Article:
In this blog, Pepsiman gets all existential because of summer.

With Japanese, ironically the very last of my finals, out of my way, summer vacation has commenced as of yesterday and with it the beginning of my roommates moving out and returning to their homes. Although this means that I'll pretty much have this place entirely to myself for the next three months, I'm still going out of my way to ensure I at least accomplish a few things in their absence so I don't die of loneliness and/or depression and/or lack of human contact and/or being a drama queen. Such is the underlying theme of today's discussion, even if the individual topics hardly mesh. You have my thanks in advance if you stick for the entire read. 

I have a lot of unfinished games I should probably get around to taking care of.


 You thought I was going to make a Duke Nukem Forever joke, right? Let's try some Capcom Fighting All-Stars instead.
 You thought I was going to make a Duke Nukem Forever joke, right? Let's try some Capcom Fighting All-Stars instead.
Like the second Professor Layton game. I really enjoyed the first one, even if I ended up resorting to a guide just so I could advance the plot and not be stuck figuring out more sheeps-and-wolves conundrums. I spent about five hours with this new installment soon after it came out because I figured I could give a little extra love to Level 5. But then studies and (presumably other games) caught up to me and save for one modest attempt to get further, I've pretty much been at the same point in the game as I was months ago when I bought it. It's sad. It seems like a lovely game and that voice acting is still really good and fitting for the setting. Hopefully I'll complete it.
 
Muramasa on the Wii is another game that needs completing. Months and months ago, I nearly finished Momohime's campaign and really enjoyed what the game had to offer on her end. I never got around to playing Kisuke's storyline, but since the combat is almost certainly going to be more of the same, I'm perfectly fine with that. Muramasa was the first Vanillaware game I didn't have serious gripes with, which is a good accomplishment on their part since I felt that they always came really close with all their other games. Considering each character only takes up about 10 hours to finish if you don't do sidequest stuff, Muramasa will probably be addressed first before Layton, if only for efficiency reasons.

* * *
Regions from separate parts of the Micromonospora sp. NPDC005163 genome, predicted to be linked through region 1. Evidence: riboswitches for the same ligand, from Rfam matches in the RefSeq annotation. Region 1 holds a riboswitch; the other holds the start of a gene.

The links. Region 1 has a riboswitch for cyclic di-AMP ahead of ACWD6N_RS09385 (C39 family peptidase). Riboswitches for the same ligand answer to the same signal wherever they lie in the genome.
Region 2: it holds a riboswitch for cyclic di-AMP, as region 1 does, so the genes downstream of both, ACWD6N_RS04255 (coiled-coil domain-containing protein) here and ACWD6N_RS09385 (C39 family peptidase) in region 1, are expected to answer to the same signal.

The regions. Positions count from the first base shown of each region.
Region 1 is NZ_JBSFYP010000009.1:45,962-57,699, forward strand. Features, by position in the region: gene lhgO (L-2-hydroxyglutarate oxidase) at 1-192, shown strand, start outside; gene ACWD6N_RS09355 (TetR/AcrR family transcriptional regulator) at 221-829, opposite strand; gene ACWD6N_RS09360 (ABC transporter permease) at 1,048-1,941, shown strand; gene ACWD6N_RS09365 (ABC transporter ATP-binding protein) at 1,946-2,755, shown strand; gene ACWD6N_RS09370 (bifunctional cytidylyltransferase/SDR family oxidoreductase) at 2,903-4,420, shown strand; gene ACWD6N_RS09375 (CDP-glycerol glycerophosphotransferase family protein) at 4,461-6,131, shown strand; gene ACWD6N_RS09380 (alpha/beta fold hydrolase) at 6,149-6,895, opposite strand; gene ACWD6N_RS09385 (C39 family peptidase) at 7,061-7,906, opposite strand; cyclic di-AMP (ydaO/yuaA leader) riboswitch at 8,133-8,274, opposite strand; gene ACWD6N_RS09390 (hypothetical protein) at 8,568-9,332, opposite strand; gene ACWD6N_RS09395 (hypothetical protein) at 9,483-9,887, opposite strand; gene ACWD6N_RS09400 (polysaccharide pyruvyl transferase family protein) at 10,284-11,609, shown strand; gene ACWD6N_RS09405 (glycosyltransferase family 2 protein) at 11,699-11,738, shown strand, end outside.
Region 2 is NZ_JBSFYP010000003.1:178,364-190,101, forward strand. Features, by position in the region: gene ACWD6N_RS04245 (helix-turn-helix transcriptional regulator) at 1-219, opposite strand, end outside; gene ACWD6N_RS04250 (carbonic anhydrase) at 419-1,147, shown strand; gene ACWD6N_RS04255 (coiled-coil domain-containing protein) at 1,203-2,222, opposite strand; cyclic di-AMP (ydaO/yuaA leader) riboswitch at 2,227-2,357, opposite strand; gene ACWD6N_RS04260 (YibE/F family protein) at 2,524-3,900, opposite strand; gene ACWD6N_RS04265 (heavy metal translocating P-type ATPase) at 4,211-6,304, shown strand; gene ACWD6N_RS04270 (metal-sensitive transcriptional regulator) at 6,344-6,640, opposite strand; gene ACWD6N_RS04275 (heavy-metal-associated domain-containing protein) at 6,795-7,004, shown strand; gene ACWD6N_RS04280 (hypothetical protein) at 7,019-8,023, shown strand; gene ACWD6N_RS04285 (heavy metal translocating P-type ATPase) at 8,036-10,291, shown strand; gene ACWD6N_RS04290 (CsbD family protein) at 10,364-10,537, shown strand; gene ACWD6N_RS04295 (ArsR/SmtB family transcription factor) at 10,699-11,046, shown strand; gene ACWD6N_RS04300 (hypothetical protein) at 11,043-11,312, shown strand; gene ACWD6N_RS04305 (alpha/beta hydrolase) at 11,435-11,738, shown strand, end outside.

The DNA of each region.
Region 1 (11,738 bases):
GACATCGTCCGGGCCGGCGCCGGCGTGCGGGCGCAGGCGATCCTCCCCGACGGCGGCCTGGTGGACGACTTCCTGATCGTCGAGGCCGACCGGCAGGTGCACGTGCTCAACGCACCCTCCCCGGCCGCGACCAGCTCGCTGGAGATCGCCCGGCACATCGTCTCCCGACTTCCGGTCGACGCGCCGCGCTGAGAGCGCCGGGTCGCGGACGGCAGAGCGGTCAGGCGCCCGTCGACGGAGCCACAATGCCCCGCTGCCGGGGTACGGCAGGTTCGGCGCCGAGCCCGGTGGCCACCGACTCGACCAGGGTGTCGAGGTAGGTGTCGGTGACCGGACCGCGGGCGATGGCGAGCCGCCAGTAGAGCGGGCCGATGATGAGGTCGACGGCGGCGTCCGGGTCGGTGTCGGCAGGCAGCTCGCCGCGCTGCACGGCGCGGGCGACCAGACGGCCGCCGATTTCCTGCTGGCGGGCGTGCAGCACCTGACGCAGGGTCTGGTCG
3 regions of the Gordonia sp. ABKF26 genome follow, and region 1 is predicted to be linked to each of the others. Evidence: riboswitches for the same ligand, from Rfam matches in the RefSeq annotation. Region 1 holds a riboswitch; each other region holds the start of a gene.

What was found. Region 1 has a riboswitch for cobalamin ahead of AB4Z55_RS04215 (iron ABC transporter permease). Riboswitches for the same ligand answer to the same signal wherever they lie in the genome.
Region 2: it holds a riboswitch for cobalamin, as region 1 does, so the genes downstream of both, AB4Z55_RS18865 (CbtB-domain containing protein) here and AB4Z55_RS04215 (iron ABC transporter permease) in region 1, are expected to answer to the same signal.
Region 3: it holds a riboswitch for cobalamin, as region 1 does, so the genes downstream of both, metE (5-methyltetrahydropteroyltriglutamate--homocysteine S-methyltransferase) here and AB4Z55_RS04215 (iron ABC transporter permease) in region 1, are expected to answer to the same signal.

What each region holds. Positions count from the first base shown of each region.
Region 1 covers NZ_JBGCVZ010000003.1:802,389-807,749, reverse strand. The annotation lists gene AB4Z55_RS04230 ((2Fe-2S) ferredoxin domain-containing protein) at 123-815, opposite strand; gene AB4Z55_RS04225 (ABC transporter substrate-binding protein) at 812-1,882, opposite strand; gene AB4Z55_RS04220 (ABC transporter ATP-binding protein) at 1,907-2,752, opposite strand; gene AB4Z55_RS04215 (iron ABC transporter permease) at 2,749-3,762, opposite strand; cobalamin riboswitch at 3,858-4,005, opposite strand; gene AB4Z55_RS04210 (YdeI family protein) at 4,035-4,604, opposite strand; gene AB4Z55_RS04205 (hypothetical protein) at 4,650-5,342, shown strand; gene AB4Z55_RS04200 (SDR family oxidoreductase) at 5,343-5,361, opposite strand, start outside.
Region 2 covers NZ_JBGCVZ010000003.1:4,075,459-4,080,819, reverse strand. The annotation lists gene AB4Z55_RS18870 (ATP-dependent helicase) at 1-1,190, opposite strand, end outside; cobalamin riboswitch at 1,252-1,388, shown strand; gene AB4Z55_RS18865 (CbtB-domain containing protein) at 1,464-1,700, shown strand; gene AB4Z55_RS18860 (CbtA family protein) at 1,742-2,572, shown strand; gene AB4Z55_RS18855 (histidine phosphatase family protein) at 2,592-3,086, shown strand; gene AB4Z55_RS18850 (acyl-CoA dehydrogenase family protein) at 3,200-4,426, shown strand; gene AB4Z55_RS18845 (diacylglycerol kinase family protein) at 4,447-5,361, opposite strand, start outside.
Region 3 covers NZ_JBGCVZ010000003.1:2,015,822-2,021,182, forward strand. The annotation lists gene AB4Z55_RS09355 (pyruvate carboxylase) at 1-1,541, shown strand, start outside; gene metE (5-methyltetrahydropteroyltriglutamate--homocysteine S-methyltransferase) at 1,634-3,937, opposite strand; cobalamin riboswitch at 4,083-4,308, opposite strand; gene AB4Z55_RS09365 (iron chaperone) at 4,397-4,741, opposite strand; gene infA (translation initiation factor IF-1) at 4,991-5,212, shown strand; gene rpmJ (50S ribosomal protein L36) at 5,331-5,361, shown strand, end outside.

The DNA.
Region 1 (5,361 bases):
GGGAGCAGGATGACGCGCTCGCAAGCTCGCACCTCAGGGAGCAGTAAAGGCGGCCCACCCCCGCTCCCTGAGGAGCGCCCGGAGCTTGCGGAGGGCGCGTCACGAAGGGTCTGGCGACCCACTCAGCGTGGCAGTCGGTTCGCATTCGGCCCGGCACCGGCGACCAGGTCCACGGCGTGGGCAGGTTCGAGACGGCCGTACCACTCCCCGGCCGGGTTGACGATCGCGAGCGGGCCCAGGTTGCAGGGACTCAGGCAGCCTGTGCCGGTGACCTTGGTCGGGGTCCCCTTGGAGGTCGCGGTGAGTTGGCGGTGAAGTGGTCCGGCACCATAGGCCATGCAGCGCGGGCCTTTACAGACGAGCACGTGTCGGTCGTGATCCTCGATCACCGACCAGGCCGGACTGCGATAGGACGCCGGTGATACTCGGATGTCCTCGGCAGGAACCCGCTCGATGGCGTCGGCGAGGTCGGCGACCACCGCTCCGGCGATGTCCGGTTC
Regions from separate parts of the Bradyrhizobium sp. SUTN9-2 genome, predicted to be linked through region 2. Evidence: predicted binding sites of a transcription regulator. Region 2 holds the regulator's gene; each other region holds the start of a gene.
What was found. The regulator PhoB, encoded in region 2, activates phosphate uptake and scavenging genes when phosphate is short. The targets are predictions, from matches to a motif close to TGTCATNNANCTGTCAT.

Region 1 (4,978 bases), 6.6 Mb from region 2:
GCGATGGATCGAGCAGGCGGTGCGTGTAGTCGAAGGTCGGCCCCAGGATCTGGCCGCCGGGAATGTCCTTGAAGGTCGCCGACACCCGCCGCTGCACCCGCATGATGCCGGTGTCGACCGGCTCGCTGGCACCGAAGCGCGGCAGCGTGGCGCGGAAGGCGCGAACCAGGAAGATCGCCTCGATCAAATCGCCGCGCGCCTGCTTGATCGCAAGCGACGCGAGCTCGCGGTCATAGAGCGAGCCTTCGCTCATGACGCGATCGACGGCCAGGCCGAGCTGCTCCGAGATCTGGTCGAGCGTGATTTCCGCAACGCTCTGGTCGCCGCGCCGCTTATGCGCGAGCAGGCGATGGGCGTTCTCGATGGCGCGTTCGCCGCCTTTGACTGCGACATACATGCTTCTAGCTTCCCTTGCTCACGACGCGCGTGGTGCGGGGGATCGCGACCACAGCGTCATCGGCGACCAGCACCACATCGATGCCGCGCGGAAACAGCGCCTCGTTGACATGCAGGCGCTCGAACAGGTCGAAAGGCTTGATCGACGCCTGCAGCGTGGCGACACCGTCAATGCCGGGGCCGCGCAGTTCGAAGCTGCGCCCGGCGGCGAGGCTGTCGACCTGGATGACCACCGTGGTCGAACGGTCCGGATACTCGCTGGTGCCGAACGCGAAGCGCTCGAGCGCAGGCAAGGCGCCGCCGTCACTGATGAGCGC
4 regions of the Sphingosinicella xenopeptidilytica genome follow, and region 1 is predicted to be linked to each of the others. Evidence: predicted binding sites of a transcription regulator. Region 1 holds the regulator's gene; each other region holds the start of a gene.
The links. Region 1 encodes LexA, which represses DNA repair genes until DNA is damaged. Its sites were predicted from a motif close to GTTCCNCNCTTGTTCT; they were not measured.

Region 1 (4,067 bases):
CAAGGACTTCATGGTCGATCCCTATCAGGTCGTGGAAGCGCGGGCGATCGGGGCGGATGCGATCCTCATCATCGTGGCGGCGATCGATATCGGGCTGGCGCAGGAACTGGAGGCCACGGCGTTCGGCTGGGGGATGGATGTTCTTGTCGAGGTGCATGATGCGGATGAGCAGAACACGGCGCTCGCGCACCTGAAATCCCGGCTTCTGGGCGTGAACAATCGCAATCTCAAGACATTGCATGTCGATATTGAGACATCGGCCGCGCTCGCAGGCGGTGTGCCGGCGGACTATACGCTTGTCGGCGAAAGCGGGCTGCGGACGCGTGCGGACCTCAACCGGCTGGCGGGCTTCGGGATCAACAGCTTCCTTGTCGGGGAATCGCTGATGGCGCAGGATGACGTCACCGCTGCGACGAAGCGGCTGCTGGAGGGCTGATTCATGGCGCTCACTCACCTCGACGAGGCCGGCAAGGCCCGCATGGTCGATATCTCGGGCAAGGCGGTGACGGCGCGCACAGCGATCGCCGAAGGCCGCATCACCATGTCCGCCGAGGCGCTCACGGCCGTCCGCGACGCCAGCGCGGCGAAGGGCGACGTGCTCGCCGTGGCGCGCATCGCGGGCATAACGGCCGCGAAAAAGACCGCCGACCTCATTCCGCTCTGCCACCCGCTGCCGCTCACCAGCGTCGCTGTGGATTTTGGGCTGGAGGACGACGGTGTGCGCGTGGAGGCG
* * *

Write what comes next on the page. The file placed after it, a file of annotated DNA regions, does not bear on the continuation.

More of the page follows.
Then there's the DS version of GTA: Chinatown Wars. I bought it for $20 when that was still just a sale price about a year ago and I'm baffled as to why I haven't given it more attention. It seems like a really good rendition of the GTA formula for a portable platform since they finally caught on that the Stories side series just wasn't executed all that hotly. The touch screen stuff works well with the spirit of the series and the plot, while not particularly spectacular, seems serviceable enough. Someday, I tell myself. Someday I'll get past that first hour.
 
Shin Megami Tensei: Digital Devil Saga 2 also bears mentioning in here. Despite the rather lacking story of its prequel, the gameplay has some of the better mechanics pre-Persona and was enough to keep me going for the 20-ish hours it lasted. Unfortunately, that last dungeon really did a hell of a job of undoing all that goodwill. Really sporadic difficulty spikes coupled with way more teleportation puzzles than necessary and an anticlimactic final boss make for an iffy ending to an otherwise enjoyable game. That trauma acquired at the end seems to have carried over into the sequel. Although the plot seems to have finally gotten genuinely intriguing even in the beginning stages, I think I just need more cooldown time before really sitting down and going through it. At this point, it still feels like I'm playing the same game even if it is mechanically different in a few areas. Atlus would have ultimately been better off just releasing the whole saga as one game instead of experimenting in episodic content, but what's there works well enough. 
 

Just taking a little break. I will also finish my guide for this game, too, and it will put everything Prima, Brady, and Nintendo Power made to shame. Promise.
Just taking a little break. I will also finish my guide for this game, too, and it will put everything Prima, Brady, and Nintendo Power made to shame. Promise.